Magazine article Marketing

Andrew Walmsley on Digital: Distance No Object If Brands Go Global

Magazine article Marketing

Andrew Walmsley on Digital: Distance No Object If Brands Go Global

Article excerpt

For some years now, The Guardian's website has attracted more readers in the US than the paper does in the UK.

Last week, Guardian Media Group launched of Guardian America - a website designed to tap what the company sees as a vast unmet need for liberal-framed news and views in the US.

The Guardian is the first newspaper outside the financial press to go international through the web and is making use of one of the fundamental effects of the move to online business - the irrelevance of distance.

From the web's early days, observers predicted that the medium's disdain for geography and borders would open new markets. Any business whose product is essentially information would benefit quickly, they argued, and even businesses with physical products could benefit from the reduction in economic friction that resulted from the ease of informing potential customers of their availability.

But the reality has been slow to catch up with the potential, largely because the web poses significant organisational challenges.

Between disciplines, the web raises the bar for co-operation between operations, marketing, finance and management. Failure to deliver on marketing claims can be widely exposed by consumers; the shift of marketing spend to being a cost of sale can challenge long-established budgeting practices. And the speed of competitive change can strain processes as the business cycle accelerates.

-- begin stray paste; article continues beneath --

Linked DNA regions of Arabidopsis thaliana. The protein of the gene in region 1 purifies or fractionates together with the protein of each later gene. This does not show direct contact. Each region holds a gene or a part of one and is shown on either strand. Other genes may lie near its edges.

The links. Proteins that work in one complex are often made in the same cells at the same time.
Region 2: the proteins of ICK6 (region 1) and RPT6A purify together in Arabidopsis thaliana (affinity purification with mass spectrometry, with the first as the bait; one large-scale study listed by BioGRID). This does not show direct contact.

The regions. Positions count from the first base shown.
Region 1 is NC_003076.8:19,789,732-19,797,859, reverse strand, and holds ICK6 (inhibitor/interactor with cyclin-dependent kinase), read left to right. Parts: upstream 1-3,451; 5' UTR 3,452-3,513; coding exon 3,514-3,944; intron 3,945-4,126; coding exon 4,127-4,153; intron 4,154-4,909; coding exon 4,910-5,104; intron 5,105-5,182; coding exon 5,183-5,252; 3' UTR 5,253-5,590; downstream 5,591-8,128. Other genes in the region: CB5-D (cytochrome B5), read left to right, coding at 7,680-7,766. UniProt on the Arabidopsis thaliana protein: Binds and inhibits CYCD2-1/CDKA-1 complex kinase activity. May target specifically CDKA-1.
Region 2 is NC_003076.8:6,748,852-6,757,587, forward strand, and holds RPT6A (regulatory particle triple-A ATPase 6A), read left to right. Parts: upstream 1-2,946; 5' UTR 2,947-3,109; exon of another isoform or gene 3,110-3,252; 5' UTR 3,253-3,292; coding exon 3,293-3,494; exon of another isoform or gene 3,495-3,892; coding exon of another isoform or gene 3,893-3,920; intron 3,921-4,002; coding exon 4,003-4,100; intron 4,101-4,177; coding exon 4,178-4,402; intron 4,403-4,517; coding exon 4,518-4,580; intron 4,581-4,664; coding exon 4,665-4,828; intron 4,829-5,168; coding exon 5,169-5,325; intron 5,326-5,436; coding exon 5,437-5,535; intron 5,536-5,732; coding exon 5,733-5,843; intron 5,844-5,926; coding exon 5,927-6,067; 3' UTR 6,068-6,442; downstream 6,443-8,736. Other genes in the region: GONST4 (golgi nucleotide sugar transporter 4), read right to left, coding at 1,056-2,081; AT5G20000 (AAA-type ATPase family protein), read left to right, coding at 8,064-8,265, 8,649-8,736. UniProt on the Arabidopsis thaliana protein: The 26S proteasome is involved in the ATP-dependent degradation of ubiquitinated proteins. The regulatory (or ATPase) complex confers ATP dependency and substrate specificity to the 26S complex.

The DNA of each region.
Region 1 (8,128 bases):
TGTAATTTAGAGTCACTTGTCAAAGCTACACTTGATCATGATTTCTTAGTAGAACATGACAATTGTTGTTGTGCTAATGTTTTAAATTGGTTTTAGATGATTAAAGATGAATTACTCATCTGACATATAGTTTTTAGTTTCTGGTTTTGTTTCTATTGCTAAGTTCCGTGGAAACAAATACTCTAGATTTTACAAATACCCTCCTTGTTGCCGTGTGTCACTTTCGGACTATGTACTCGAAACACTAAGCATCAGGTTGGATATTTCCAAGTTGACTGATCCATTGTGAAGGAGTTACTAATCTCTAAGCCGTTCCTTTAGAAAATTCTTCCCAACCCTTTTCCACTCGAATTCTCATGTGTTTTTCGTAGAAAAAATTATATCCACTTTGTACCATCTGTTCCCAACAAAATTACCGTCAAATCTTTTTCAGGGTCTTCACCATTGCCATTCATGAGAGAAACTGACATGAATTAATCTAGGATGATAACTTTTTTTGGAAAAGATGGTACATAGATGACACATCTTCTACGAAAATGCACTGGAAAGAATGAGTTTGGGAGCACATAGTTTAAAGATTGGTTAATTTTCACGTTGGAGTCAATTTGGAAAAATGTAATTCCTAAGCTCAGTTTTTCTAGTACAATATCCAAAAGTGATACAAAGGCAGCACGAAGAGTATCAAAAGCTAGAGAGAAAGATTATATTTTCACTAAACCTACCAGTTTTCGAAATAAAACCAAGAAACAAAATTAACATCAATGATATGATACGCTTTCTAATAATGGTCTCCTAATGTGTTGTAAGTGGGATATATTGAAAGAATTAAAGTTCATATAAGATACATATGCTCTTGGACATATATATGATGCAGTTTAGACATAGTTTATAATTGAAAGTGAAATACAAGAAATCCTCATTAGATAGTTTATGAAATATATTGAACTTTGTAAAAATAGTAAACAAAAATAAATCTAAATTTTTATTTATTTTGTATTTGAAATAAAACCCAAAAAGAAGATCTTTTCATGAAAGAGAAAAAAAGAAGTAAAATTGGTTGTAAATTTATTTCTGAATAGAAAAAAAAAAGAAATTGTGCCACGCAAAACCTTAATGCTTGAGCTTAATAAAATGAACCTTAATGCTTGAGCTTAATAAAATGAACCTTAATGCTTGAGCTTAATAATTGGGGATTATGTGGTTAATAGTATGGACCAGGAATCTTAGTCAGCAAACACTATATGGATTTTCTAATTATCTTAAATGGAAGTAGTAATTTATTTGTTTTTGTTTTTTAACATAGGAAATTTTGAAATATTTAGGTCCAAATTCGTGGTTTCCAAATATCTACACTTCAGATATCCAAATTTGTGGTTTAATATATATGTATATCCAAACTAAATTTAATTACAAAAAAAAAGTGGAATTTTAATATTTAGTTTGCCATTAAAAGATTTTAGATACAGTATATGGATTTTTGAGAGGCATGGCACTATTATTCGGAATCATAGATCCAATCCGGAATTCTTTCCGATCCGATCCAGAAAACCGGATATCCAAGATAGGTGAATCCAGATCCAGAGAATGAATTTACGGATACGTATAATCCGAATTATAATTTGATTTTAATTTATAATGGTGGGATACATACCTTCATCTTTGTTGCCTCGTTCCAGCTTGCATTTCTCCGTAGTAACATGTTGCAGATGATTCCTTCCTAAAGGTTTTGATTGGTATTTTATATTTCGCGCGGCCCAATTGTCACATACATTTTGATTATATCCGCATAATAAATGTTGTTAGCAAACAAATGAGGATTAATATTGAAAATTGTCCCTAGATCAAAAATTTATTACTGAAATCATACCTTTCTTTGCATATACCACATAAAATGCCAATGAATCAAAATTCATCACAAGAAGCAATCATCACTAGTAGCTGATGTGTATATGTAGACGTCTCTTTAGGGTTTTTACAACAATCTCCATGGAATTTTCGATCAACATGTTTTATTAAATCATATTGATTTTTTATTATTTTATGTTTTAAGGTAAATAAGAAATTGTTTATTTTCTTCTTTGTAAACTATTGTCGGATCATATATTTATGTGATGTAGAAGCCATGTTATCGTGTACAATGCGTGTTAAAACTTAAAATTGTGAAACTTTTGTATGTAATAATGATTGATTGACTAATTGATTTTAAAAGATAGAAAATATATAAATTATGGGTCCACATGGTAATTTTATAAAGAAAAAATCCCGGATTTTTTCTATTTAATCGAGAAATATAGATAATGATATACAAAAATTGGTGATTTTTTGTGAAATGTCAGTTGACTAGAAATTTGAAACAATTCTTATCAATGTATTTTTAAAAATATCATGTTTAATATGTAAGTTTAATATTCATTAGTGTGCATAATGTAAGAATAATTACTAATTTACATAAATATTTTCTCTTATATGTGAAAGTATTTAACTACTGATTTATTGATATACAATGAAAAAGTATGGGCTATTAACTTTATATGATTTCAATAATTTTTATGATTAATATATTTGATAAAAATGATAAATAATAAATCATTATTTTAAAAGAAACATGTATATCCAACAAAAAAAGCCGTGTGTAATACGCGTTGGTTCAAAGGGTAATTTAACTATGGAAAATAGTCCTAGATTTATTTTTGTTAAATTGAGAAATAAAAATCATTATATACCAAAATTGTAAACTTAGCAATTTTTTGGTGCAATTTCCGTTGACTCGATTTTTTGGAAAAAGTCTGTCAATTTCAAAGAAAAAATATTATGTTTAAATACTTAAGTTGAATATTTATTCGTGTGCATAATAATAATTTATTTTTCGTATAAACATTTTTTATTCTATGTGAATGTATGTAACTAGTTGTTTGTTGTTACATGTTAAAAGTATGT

Within the disciplines, it exposes discrepancies and unaligned practice - differential pricing can become visible to consumers, contradictory offers become apparent - and always risks the full glare of public attention.

But it is internationally that some of the toughest obstacles lie Historic power bases guard their autonomy jealously, and tension between local and central management is common. The internet allows firms to ride roughshod over conventions - trading across borders, exploiting local opportunities and weaknesses and ignoring the established processes.

In 1999, when web advertising was still in its infancy - just a pounds 50m market in the UK - the demand for financial services advertising had rocketed, and as Christmas approached, rates had become uneconomic as less sophisticated buyers piled in regardless of the cost. …

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